How 'Terrorists' Learn – Re-considering the tactical and strategic transformation of violent movements and organisations
From the decision to organise in pursuit of a political goal, the learning of specific operational procedures and tactics to the development or renunciation of certain strategies of violence, violent groups are engaged in manifold processes of transformation. Facing a constant threat of repression, violent non-state actors have to continuously improve and adapt in order to be successful, stay relevant, and simply to survive.
The research group seeks to understand these organisational dynamics of violence of so-called "terrorist" groups. Specifically, while existing research in this regard has so far predominantly focused on factors influencing whether organisations are able to learn and innovate, we argue that this has distracted from the more pertinent question of how they learn. To address this gap, difficult conceptual issues regarding the actual meaning of notions like "learning", "transformation", "terrorists", and "terrorism" have to be tackled. We employ a broad perspective as a starting point, with individual projects considering various processes of transformation of actors using terrorist tactics. Through the conduct of multi-method empirical research, the group aims to find out how violent groups learn from experiences of their own as well as from others.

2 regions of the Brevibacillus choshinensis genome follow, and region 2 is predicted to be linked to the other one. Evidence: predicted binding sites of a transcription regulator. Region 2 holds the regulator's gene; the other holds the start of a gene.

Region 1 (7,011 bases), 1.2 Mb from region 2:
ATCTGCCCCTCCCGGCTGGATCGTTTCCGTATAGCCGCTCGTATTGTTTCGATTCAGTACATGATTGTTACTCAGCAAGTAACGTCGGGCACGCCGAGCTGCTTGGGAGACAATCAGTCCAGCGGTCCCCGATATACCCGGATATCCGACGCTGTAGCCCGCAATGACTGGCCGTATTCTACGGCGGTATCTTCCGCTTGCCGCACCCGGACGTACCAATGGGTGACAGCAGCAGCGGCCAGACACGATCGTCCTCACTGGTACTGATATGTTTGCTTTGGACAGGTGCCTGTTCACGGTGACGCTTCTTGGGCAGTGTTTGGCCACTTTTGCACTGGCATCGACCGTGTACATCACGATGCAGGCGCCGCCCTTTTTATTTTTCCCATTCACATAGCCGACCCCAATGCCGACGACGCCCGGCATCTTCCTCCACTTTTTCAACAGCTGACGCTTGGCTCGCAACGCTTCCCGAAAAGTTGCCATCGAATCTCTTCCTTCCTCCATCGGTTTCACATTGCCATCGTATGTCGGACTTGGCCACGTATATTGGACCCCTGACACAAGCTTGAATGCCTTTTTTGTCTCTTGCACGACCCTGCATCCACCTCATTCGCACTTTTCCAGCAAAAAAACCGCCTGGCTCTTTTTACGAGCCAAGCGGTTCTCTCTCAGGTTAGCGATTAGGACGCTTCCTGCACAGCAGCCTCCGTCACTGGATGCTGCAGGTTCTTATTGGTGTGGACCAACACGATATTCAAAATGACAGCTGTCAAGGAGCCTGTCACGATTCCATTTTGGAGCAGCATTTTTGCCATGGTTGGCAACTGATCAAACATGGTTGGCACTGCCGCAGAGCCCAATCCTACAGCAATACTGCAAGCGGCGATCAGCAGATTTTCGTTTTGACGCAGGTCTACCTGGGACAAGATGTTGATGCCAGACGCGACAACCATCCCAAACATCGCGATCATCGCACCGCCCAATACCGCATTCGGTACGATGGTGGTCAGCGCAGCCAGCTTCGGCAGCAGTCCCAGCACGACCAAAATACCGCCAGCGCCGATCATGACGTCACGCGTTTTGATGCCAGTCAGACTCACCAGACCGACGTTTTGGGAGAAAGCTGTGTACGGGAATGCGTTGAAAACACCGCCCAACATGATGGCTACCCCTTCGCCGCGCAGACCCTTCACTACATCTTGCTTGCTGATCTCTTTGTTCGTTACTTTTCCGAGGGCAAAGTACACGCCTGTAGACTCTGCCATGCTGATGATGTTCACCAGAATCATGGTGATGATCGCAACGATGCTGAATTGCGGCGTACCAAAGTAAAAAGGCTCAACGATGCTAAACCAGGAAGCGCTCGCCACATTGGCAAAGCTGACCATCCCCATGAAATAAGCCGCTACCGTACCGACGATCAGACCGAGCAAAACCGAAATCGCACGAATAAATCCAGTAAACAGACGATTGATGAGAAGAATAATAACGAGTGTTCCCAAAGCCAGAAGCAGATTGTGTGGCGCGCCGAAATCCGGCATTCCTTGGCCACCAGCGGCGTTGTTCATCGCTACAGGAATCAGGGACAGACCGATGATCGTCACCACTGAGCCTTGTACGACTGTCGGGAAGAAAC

The projects are structured around a heuristic framework covering the three interrelated dimensions of sources (from what/whom do they learn?), mechanisms (how do they learn?), and outcomes (what do they learn?) of the learning process. Projects are covering changes in tactics (e.g. innovations in modes of attack), operational procedures (like recruitment patterns), and overall strategies (regarding the function of violence, for example). These forms of learning occur in different contexts, ranging from the micro (self-evaluation) to the meso (relationships to other non-state groups) and macro (interactions with states) level, and can be described as driven mainly by mechanisms of emulation and competition (regarding groups’ own successes and failures as well as those of others).
In addition to the analysis of quantitative data and primary documents, the research group will capitalise on the accessibility of former members of violent groups who have reintegrated into society as well as prisoners to conduct qualitative field research in the Middle East, Western Europe, the United States, and Central Asia.
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Goerzig, Carolin and Claudia Hofmann. 2015. The Dark Side of Recognition: Mutual Exclusiveness of Active and Passive Recognition in the Middle East. In: Christopher Daase, Anna Geis et al. (eds.). Recognition in International Relations. Basingstoke: Palgrave MacMillan.